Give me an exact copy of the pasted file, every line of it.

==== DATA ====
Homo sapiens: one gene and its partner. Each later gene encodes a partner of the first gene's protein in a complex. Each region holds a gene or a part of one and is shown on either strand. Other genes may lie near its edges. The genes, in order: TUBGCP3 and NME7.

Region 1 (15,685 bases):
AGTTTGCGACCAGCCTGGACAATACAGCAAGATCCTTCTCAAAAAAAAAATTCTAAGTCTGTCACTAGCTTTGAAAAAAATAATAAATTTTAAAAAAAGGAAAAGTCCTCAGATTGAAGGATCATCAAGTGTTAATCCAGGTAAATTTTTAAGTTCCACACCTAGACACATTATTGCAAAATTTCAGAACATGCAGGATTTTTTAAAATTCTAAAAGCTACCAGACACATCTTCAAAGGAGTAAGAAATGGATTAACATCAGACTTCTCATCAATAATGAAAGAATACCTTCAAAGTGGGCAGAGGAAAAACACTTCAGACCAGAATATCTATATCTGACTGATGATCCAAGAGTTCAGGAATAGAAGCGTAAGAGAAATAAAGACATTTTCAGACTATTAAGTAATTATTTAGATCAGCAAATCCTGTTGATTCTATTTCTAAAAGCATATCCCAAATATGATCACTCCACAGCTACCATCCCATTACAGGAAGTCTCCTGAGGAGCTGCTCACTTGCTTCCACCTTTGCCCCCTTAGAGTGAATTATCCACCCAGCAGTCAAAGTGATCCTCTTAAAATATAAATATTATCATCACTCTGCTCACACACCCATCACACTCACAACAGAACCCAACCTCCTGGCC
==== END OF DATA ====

Homo sapiens: one gene and its partner. Each later gene encodes a partner of the first gene's protein in a complex. Each region holds a gene or a part of one and is shown on either strand. Other genes may lie near its edges. The genes, in order: TUBGCP3 and NME7.

Region 1 (15,685 bases):
AGTTTGCGACCAGCCTGGACAATACAGCAAGATCCTTCTCAAAAAAAAAATTCTAAGTCTGTCACTAGCTTTGAAAAAAATAATAAATTTTAAAAAAAGGAAAAGTCCTCAGATTGAAGGATCATCAAGTGTTAATCCAGGTAAATTTTTAAGTTCCACACCTAGACACATTATTGCAAAATTTCAGAACATGCAGGATTTTTTAAAATTCTAAAAGCTACCAGACACATCTTCAAAGGAGTAAGAAATGGATTAACATCAGACTTCTCATCAATAATGAAAGAATACCTTCAAAGTGGGCAGAGGAAAAACACTTCAGACCAGAATATCTATATCTGACTGATGATCCAAGAGTTCAGGAATAGAAGCGTAAGAGAAATAAAGACATTTTCAGACTATTAAGTAATTATTTAGATCAGCAAATCCTGTTGATTCTATTTCTAAAAGCATATCCCAAATATGATCACTCCACAGCTACCATCCCATTACAGGAAGTCTCCTGAGGAGCTGCTCACTTGCTTCCACCTTTGCCCCCTTAGAGTGAATTATCCACCCAGCAGTCAAAGTGATCCTCTTAAAATATAAATATTATCATCACTCTGCTCACACACCCATCACACTCACAACAGAACCCAACCTCCTGGCC